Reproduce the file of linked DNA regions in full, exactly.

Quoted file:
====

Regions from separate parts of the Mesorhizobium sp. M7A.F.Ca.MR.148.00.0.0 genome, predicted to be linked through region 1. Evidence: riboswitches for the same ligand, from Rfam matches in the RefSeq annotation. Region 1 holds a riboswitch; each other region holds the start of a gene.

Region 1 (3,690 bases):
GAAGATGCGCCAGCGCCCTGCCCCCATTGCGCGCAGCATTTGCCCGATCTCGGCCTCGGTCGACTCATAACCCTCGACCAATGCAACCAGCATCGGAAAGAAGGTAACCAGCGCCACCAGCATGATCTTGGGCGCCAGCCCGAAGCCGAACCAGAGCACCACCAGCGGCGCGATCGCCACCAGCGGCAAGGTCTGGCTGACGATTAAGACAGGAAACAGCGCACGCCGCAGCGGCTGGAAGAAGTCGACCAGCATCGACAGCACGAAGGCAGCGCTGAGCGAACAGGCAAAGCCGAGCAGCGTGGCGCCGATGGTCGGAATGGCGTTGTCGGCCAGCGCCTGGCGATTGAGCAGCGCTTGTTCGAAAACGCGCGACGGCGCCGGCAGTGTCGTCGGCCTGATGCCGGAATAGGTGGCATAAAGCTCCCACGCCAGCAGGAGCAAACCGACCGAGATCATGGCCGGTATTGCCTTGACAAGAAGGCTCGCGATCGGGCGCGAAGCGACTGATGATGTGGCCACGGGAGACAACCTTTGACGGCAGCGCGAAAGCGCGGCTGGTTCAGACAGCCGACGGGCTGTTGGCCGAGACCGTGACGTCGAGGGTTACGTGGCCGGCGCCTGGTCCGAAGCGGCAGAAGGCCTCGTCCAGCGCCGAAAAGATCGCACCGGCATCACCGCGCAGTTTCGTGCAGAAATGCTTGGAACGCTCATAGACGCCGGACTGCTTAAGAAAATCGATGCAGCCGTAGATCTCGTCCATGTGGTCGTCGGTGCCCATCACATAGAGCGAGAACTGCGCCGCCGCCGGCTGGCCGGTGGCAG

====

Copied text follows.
Regions from separate parts of the Mesorhizobium sp. M7A.F.Ca.MR.148.00.0.0 genome, predicted to be linked through region 1. Evidence: riboswitches for the same ligand, from Rfam matches in the RefSeq annotation. Region 1 holds a riboswitch; each other region holds the start of a gene.

Region 1 (3,690 bases):
GAAGATGCGCCAGCGCCCTGCCCCCATTGCGCGCAGCATTTGCCCGATCTCGGCCTCGGTCGACTCATAACCCTCGACCAATGCAACCAGCATCGGAAAGAAGGTAACCAGCGCCACCAGCATGATCTTGGGCGCCAGCCCGAAGCCGAACCAGAGCACCACCAGCGGCGCGATCGCCACCAGCGGCAAGGTCTGGCTGACGATTAAGACAGGAAACAGCGCACGCCGCAGCGGCTGGAAGAAGTCGACCAGCATCGACAGCACGAAGGCAGCGCTGAGCGAACAGGCAAAGCCGAGCAGCGTGGCGCCGATGGTCGGAATGGCGTTGTCGGCCAGCGCCTGGCGATTGAGCAGCGCTTGTTCGAAAACGCGCGACGGCGCCGGCAGTGTCGTCGGCCTGATGCCGGAATAGGTGGCATAAAGCTCCCACGCCAGCAGGAGCAAACCGACCGAGATCATGGCCGGTATTGCCTTGACAAGAAGGCTCGCGATCGGGCGCGAAGCGACTGATGATGTGGCCACGGGAGACAACCTTTGACGGCAGCGCGAAAGCGCGGCTGGTTCAGACAGCCGACGGGCTGTTGGCCGAGACCGTGACGTCGAGGGTTACGTGGCCGGCGCCTGGTCCGAAGCGGCAGAAGGCCTCGTCCAGCGCCGAAAAGATCGCACCGGCATCACCGCGCAGTTTCGTGCAGAAATGCTTGGAACGCTCATAGACGCCGGACTGCTTAAGAAAATCGATGCAGCCGTAGATCTCGTCCATGTGGTCGTCGGTGCCCATCACATAGAGCGAGAACTGCGCCGCCGCCGGCTGGCCGGTGGCAG